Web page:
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Re: Non-uniform address spaces
Jim Blandy wrote:
Michael Eager <email@example.com> writes:
This is the problem: the pervasive assumption in GDB is that a CORE_ADDR
is a simple, linear value. In a NUMA architecture, this is not true.
Actual pointers on the hardware may be simple addresses, but they may be
in arbitrary address spaces. The translation to a target address is OK,
but the operations on CORE_ADDR are incorrect.
Can you show me a specific example?
An address on a multiprocessor system can have the following structure:
<processor, thread, offset>
(Thread may or may not be a real thread of execution -- it represents an
entity that has a certain memory allocation.)
An array can occupy an extent which is distributed across several different
threads or processors. For example, an array may be split into four
pieces, with each piece allocated to four different processors. Indexing
an array involves determining which <processor,thread> a subscript is
in, then computing the correct offset within that memory.
(I think using a 128-bit CORE_ADDR is probably the way to go.)
Operations as simple as array indexing may require a computation that
is more complex than a simple multiplication. An array may be split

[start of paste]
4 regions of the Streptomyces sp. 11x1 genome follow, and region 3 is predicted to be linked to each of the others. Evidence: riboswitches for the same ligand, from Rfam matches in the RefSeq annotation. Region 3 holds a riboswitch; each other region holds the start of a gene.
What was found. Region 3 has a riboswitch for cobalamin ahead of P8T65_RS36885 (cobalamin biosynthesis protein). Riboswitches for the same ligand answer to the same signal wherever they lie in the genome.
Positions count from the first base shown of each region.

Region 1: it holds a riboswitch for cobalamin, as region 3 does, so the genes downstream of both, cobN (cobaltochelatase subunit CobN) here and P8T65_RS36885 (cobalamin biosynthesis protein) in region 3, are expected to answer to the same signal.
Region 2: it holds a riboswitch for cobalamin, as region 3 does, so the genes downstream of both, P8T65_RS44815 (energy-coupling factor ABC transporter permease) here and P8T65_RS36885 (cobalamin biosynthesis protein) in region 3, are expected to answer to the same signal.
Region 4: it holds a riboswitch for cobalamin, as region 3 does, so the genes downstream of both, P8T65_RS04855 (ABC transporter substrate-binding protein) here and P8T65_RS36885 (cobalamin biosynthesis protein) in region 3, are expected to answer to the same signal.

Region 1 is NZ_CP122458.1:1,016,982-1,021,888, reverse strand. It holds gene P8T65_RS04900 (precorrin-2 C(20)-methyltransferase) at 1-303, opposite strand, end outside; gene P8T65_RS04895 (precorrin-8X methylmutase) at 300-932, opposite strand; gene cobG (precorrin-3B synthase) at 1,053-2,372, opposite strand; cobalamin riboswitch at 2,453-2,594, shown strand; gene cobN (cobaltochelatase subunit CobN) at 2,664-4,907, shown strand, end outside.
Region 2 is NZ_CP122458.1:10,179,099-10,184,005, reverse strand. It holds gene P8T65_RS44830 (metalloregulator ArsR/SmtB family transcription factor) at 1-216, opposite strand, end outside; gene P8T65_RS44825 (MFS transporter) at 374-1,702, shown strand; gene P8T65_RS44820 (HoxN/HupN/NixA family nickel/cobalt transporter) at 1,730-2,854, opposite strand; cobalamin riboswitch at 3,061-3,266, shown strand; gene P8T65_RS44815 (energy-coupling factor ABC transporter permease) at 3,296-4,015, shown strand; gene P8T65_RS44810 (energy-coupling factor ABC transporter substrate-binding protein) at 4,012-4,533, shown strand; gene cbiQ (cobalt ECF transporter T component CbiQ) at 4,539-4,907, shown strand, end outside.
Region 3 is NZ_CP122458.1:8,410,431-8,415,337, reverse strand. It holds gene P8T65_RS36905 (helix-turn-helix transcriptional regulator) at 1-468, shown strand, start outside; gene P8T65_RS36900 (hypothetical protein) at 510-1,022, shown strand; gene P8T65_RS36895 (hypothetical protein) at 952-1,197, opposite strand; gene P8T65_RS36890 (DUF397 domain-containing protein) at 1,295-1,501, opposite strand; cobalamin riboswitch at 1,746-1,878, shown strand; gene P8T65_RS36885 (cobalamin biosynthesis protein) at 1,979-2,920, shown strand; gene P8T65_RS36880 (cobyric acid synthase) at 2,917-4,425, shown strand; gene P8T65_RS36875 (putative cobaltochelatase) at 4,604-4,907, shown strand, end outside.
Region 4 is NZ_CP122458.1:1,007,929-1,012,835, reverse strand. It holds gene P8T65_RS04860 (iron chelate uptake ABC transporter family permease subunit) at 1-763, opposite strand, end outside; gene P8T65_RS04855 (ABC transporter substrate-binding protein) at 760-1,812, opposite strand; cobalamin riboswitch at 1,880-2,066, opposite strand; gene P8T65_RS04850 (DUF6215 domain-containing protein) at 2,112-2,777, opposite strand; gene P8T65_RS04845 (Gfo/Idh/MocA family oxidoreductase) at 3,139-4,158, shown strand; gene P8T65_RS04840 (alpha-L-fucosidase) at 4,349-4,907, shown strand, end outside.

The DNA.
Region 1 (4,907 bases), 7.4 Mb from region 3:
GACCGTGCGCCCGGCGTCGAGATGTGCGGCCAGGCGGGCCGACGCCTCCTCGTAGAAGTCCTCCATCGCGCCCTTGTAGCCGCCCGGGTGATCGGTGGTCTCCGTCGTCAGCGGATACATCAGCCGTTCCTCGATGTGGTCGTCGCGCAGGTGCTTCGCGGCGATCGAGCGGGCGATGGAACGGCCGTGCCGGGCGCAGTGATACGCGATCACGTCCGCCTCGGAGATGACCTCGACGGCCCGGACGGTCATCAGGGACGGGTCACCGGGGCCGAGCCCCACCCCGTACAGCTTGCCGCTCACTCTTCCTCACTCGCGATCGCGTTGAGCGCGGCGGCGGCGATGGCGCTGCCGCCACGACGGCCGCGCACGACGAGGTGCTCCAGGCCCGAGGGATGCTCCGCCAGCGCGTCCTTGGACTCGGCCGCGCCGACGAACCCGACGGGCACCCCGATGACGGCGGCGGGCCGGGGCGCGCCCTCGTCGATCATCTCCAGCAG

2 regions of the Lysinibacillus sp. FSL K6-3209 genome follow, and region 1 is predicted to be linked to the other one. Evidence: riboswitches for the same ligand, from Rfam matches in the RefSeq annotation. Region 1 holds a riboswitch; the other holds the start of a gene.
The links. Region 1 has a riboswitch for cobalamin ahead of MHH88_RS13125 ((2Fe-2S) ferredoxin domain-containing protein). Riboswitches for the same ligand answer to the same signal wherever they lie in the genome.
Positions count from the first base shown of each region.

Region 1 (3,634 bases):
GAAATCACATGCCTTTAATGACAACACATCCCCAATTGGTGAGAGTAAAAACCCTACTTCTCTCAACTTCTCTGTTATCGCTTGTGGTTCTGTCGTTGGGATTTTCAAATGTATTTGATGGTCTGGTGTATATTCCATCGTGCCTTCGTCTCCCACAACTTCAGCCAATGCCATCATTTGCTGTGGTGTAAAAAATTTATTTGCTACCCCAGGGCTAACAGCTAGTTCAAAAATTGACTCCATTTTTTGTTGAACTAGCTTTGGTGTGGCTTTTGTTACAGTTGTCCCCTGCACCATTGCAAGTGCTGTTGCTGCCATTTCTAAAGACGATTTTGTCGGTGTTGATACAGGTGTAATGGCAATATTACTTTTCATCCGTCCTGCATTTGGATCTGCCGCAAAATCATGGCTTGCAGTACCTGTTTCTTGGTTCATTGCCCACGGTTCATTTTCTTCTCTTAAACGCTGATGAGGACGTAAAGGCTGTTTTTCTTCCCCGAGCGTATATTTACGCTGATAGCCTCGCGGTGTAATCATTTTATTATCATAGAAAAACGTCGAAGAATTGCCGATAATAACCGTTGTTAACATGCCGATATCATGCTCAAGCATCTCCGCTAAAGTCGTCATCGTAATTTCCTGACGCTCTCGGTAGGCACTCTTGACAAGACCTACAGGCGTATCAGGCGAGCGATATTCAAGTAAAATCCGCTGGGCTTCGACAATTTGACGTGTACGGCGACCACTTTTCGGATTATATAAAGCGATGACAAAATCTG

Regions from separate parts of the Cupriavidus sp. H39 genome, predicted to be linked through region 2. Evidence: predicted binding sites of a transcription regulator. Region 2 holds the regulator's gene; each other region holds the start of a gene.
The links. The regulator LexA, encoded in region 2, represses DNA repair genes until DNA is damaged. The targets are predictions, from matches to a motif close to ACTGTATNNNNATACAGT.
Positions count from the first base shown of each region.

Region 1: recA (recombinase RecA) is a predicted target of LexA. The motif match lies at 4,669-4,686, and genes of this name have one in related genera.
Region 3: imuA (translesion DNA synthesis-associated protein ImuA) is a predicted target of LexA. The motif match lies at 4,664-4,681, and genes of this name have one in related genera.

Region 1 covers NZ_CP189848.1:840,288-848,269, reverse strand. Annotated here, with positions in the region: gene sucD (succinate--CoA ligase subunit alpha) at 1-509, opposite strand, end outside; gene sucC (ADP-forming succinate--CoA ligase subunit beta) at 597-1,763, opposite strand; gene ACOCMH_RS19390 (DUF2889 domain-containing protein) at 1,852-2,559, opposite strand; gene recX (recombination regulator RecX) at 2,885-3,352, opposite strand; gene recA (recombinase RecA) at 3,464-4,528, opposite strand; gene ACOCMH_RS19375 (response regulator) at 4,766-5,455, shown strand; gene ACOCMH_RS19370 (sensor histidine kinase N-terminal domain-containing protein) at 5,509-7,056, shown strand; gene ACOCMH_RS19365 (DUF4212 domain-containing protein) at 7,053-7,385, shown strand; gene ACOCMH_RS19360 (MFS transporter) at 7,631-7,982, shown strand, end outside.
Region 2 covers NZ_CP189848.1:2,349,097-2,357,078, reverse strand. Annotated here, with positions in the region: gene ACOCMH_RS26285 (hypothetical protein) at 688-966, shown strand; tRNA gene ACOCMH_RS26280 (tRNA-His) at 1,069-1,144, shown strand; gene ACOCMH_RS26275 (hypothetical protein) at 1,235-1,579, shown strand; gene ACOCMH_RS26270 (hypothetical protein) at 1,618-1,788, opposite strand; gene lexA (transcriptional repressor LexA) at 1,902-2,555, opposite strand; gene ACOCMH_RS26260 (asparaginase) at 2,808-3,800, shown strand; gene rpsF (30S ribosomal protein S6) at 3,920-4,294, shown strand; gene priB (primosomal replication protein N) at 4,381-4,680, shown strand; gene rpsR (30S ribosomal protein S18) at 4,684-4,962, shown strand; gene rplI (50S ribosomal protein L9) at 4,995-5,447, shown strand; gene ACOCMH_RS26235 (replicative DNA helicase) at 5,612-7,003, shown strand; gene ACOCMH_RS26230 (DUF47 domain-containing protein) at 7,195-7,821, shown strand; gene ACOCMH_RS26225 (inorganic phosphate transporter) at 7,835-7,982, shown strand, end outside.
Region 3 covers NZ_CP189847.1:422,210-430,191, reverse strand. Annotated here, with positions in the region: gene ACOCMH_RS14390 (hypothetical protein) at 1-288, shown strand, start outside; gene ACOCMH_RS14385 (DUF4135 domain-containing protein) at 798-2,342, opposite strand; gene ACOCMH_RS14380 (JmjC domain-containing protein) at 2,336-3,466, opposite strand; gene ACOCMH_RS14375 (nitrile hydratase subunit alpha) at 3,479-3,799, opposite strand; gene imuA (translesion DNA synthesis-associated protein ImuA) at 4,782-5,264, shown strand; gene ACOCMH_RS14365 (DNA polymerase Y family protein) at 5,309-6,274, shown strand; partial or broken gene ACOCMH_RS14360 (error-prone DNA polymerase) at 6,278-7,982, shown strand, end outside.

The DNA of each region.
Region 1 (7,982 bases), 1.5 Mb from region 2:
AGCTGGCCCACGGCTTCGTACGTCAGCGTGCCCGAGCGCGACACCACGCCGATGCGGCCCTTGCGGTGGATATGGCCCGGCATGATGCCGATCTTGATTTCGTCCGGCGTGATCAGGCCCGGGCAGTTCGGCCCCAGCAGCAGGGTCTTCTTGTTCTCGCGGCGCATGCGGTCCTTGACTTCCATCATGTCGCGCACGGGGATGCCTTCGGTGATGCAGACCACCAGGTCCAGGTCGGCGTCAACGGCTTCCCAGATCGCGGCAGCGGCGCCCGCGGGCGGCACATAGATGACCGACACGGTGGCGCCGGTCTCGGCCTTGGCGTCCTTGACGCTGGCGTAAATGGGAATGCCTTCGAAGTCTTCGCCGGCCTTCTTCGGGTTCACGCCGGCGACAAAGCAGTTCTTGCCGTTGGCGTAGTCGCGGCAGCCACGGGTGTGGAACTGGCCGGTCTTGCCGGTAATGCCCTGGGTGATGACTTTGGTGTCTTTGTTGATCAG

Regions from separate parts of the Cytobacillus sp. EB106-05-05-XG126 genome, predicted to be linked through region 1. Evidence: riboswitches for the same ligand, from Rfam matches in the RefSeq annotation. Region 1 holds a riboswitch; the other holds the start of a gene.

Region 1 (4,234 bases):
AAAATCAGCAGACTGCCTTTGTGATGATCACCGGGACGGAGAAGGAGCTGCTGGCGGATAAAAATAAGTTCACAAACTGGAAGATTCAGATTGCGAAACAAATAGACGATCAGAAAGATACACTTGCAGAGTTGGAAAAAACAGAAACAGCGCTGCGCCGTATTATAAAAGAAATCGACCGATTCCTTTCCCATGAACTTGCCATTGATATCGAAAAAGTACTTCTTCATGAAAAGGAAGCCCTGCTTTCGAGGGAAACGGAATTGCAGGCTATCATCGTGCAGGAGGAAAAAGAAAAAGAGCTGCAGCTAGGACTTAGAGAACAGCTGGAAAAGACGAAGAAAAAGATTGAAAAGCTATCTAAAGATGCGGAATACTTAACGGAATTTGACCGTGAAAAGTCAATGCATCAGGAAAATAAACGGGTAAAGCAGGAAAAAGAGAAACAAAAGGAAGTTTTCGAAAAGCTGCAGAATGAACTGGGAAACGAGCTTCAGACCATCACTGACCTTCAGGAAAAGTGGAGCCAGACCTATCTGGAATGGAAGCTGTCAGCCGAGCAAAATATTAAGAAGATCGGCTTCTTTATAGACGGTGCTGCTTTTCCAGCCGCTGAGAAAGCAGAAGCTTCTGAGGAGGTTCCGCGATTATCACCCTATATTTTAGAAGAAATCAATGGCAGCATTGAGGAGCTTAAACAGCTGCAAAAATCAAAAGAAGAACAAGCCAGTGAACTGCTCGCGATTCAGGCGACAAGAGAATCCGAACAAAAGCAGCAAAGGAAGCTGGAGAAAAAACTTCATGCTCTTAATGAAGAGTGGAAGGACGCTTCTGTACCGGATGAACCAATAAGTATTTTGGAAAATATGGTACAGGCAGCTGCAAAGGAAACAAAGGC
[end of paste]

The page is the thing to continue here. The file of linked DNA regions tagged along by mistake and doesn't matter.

between multiple address spaces. The computation may not be complex,
but it is not as simple as a multiply and addition.
This, I'd really like to learn more about.
For an example, the SPEs in a Cell processors could be configured
to distribute pieces of an array over different SPEs.
How do you declare such an array? How do you index it? What code is
generated for an array access? How does it relate to C's rules for
In UPC (a parallel extension to C) there is a new attribute "shared"
which says that data is (potentially) distributed across multiple processors.
In UPC, pointer arithmetic works exactly the same as in C: you can
compare pointers, subtract them to get a difference, and add integers.
The compiler generates code which does the correct computation.
I think you'll find that the operations on CORE_ADDR itself will all
be harmless. GDB shouldn't be walking off the end of an object
anyway, so if objects don't overlap address space boundaries, then GDB
The assumption that objects don't cross address space boundaries
is not valid. Multiprocessor systems split data across multiple
processors, each of which has a separate data space.
There I'm using 'object' in the sense the C standard uses it. If you
can answer my questions above, I think I'll understand this better.
The C standard doesn't require objects to be contiguous or to be
stored entirely in a single memory space. Objects can be partially
in memory and partially in registers, for example. Or an array
can be distributed across multiple address ranges. (The C standard
[working from an old draft] says "region of data storage", but it
doesn't expand on this definition.)
The only relevant requirement in the C standard is that when you
increment a pointer in an array that the result points to the next
element. Whether that's a simple addition of a constant or something
more involved is not part of the standard.
Michael Eager firstname.lastname@example.org
1960 Park Blvd., Palo Alto, CA 94306 650-325-8077